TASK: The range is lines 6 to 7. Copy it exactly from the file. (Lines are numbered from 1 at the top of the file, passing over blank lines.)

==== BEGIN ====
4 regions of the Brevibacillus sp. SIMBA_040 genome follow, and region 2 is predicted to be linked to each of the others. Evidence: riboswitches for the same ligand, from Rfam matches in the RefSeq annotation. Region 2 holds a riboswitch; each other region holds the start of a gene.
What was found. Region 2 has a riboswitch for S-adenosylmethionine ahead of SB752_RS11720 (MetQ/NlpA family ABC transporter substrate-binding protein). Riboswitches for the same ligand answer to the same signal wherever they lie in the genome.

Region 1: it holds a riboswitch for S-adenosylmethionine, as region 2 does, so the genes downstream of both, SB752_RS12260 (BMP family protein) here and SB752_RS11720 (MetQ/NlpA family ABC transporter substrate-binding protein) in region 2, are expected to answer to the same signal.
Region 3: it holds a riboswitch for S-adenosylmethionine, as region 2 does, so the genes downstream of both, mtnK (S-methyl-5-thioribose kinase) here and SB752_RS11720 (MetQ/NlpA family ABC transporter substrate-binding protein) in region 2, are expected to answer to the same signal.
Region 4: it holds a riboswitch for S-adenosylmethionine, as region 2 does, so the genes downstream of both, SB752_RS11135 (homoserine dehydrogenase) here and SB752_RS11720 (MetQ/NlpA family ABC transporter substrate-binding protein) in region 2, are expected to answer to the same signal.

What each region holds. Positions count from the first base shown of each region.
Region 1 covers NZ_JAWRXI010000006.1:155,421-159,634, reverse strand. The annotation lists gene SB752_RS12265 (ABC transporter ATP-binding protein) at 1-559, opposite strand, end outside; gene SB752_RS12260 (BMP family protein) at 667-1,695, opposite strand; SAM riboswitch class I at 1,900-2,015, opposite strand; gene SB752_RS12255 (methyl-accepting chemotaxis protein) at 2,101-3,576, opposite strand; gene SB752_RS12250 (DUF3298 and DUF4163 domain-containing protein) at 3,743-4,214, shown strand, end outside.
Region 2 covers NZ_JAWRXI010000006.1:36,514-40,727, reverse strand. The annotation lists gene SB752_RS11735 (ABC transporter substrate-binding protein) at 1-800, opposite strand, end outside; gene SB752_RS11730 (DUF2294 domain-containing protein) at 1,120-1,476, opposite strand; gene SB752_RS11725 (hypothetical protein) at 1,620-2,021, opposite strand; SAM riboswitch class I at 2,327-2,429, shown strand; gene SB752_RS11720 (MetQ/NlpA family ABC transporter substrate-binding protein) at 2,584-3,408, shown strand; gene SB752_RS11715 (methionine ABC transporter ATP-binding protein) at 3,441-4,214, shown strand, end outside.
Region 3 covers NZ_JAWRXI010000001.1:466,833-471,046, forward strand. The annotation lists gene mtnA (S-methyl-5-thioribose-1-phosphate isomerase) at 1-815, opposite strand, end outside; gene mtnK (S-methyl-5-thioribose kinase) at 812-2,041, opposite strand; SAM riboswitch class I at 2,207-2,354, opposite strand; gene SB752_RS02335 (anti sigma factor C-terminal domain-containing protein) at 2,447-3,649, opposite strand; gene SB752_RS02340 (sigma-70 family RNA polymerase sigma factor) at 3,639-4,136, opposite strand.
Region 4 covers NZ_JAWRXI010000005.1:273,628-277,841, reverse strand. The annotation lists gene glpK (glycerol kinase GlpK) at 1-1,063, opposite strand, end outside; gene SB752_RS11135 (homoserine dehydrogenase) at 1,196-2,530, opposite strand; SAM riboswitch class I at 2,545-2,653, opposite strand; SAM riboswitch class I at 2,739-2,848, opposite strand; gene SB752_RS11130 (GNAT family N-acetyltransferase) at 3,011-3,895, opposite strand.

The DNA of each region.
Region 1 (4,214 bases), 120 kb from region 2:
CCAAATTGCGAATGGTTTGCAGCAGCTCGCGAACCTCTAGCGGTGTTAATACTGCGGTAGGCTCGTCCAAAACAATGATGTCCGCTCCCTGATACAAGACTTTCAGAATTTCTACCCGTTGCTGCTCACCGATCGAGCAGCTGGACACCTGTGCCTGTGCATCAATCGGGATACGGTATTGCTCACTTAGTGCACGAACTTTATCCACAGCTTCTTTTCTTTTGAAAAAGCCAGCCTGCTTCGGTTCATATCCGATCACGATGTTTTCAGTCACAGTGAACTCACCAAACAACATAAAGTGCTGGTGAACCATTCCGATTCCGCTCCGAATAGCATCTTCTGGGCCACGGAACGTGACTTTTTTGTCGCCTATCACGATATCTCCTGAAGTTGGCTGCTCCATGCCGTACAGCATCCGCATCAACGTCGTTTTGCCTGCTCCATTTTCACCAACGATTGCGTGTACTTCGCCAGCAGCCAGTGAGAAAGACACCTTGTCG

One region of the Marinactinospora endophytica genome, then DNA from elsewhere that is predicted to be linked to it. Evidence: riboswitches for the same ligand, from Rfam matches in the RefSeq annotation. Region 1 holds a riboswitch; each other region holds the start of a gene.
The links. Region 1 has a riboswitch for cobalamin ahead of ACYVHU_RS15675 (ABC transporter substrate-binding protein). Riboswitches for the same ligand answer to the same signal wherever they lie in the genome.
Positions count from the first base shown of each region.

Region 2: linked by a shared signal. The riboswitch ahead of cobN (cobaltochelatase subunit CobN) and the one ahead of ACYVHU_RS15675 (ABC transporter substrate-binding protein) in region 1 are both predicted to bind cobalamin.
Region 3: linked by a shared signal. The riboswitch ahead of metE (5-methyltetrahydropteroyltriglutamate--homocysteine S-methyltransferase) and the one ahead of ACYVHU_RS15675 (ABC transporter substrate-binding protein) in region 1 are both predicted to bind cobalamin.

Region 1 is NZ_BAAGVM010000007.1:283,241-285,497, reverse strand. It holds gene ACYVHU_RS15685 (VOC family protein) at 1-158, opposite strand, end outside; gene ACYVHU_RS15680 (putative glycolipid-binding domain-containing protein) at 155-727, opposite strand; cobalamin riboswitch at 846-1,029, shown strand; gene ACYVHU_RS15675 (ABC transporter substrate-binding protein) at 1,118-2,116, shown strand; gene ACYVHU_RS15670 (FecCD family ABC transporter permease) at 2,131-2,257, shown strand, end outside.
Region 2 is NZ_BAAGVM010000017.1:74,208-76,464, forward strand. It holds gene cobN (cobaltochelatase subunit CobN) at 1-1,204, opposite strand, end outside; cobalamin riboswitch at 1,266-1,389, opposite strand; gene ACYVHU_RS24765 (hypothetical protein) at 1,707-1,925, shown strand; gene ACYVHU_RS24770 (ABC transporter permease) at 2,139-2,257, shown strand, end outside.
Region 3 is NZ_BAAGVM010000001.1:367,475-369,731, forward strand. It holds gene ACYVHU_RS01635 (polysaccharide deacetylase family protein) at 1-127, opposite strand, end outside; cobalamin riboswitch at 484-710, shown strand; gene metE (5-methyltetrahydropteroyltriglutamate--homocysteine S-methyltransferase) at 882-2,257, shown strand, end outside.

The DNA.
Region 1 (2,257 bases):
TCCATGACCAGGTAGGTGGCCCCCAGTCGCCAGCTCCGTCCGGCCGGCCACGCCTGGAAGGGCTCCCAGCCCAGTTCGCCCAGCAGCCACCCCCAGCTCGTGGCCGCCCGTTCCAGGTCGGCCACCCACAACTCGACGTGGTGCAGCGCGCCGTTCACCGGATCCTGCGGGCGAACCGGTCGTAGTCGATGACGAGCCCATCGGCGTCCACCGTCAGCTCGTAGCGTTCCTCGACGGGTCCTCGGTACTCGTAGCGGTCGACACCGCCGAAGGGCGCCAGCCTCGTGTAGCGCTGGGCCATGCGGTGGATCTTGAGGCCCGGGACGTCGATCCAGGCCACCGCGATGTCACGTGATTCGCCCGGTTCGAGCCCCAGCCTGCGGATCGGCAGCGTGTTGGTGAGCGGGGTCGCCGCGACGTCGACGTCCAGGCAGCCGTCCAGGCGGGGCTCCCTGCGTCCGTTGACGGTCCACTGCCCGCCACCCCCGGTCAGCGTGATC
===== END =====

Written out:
What each region holds. Positions count from the first base shown of each region.
Region 1 covers NZ_JAWRXI010000006.1:155,421-159,634, reverse strand. The annotation lists gene SB752_RS12265 (ABC transporter ATP-binding protein) at 1-559, opposite strand, end outside; gene SB752_RS12260 (BMP family protein) at 667-1,695, opposite strand; SAM riboswitch class I at 1,900-2,015, opposite strand; gene SB752_RS12255 (methyl-accepting chemotaxis protein) at 2,101-3,576, opposite strand; gene SB752_RS12250 (DUF3298 and DUF4163 domain-containing protein) at 3,743-4,214, shown strand, end outside.